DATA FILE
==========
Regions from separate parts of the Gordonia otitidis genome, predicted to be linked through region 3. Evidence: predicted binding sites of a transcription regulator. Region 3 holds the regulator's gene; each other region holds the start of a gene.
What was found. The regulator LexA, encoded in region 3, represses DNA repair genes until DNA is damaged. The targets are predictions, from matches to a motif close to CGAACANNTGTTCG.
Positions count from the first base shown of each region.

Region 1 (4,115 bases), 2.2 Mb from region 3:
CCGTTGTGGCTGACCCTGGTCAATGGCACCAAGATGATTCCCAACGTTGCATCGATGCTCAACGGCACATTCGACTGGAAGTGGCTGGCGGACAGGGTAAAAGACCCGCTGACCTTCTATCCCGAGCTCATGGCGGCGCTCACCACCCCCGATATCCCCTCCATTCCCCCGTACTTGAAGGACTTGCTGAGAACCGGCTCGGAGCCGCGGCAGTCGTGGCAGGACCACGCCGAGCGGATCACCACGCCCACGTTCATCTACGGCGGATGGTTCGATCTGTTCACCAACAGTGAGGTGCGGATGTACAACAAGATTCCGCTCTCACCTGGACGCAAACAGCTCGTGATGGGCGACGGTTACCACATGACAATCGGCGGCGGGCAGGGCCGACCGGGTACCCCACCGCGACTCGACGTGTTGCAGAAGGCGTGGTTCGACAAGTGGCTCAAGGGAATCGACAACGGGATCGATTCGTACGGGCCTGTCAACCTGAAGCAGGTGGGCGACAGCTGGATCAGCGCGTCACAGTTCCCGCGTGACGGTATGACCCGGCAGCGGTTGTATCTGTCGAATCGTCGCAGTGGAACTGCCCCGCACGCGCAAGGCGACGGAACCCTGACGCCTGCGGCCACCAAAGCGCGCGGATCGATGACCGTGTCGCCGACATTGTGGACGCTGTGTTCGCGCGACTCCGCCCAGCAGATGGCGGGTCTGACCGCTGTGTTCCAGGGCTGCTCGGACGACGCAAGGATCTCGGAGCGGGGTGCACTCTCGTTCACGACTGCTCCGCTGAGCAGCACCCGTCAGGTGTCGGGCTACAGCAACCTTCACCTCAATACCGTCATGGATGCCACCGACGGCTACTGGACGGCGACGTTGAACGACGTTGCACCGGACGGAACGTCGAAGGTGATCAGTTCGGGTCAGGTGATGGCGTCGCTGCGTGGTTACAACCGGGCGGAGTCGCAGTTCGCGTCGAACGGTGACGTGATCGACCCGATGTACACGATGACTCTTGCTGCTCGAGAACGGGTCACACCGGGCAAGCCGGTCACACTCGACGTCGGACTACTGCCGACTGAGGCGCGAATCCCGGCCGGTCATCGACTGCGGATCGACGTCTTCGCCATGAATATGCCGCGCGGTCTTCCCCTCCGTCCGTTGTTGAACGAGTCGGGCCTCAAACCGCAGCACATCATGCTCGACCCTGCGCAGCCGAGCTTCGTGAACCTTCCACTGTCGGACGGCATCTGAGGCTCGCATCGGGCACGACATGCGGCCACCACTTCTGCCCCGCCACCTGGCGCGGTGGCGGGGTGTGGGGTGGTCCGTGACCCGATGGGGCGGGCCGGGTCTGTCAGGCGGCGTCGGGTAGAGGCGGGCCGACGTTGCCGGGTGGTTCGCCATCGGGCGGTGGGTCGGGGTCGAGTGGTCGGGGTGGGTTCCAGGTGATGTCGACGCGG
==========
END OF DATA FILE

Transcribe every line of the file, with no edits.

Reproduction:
Regions from separate parts of the Gordonia otitidis genome, predicted to be linked through region 3. Evidence: predicted binding sites of a transcription regulator. Region 3 holds the regulator's gene; each other region holds the start of a gene.
What was found. The regulator LexA, encoded in region 3, represses DNA repair genes until DNA is damaged. The targets are predictions, from matches to a motif close to CGAACANNTGTTCG.
Positions count from the first base shown of each region.

Region 1 (4,115 bases), 2.2 Mb from region 3:
CCGTTGTGGCTGACCCTGGTCAATGGCACCAAGATGATTCCCAACGTTGCATCGATGCTCAACGGCACATTCGACTGGAAGTGGCTGGCGGACAGGGTAAAAGACCCGCTGACCTTCTATCCCGAGCTCATGGCGGCGCTCACCACCCCCGATATCCCCTCCATTCCCCCGTACTTGAAGGACTTGCTGAGAACCGGCTCGGAGCCGCGGCAGTCGTGGCAGGACCACGCCGAGCGGATCACCACGCCCACGTTCATCTACGGCGGATGGTTCGATCTGTTCACCAACAGTGAGGTGCGGATGTACAACAAGATTCCGCTCTCACCTGGACGCAAACAGCTCGTGATGGGCGACGGTTACCACATGACAATCGGCGGCGGGCAGGGCCGACCGGGTACCCCACCGCGACTCGACGTGTTGCAGAAGGCGTGGTTCGACAAGTGGCTCAAGGGAATCGACAACGGGATCGATTCGTACGGGCCTGTCAACCTGAAGCAGGTGGGCGACAGCTGGATCAGCGCGTCACAGTTCCCGCGTGACGGTATGACCCGGCAGCGGTTGTATCTGTCGAATCGTCGCAGTGGAACTGCCCCGCACGCGCAAGGCGACGGAACCCTGACGCCTGCGGCCACCAAAGCGCGCGGATCGATGACCGTGTCGCCGACATTGTGGACGCTGTGTTCGCGCGACTCCGCCCAGCAGATGGCGGGTCTGACCGCTGTGTTCCAGGGCTGCTCGGACGACGCAAGGATCTCGGAGCGGGGTGCACTCTCGTTCACGACTGCTCCGCTGAGCAGCACCCGTCAGGTGTCGGGCTACAGCAACCTTCACCTCAATACCGTCATGGATGCCACCGACGGCTACTGGACGGCGACGTTGAACGACGTTGCACCGGACGGAACGTCGAAGGTGATCAGTTCGGGTCAGGTGATGGCGTCGCTGCGTGGTTACAACCGGGCGGAGTCGCAGTTCGCGTCGAACGGTGACGTGATCGACCCGATGTACACGATGACTCTTGCTGCTCGAGAACGGGTCACACCGGGCAAGCCGGTCACACTCGACGTCGGACTACTGCCGACTGAGGCGCGAATCCCGGCCGGTCATCGACTGCGGATCGACGTCTTCGCCATGAATATGCCGCGCGGTCTTCCCCTCCGTCCGTTGTTGAACGAGTCGGGCCTCAAACCGCAGCACATCATGCTCGACCCTGCGCAGCCGAGCTTCGTGAACCTTCCACTGTCGGACGGCATCTGAGGCTCGCATCGGGCACGACATGCGGCCACCACTTCTGCCCCGCCACCTGGCGCGGTGGCGGGGTGTGGGGTGGTCCGTGACCCGATGGGGCGGGCCGGGTCTGTCAGGCGGCGTCGGGTAGAGGCGGGCCGACGTTGCCGGGTGGTTCGCCATCGGGCGGTGGGTCGGGGTCGAGTGGTCGGGGTGGGTTCCAGGTGATGTCGACGCGG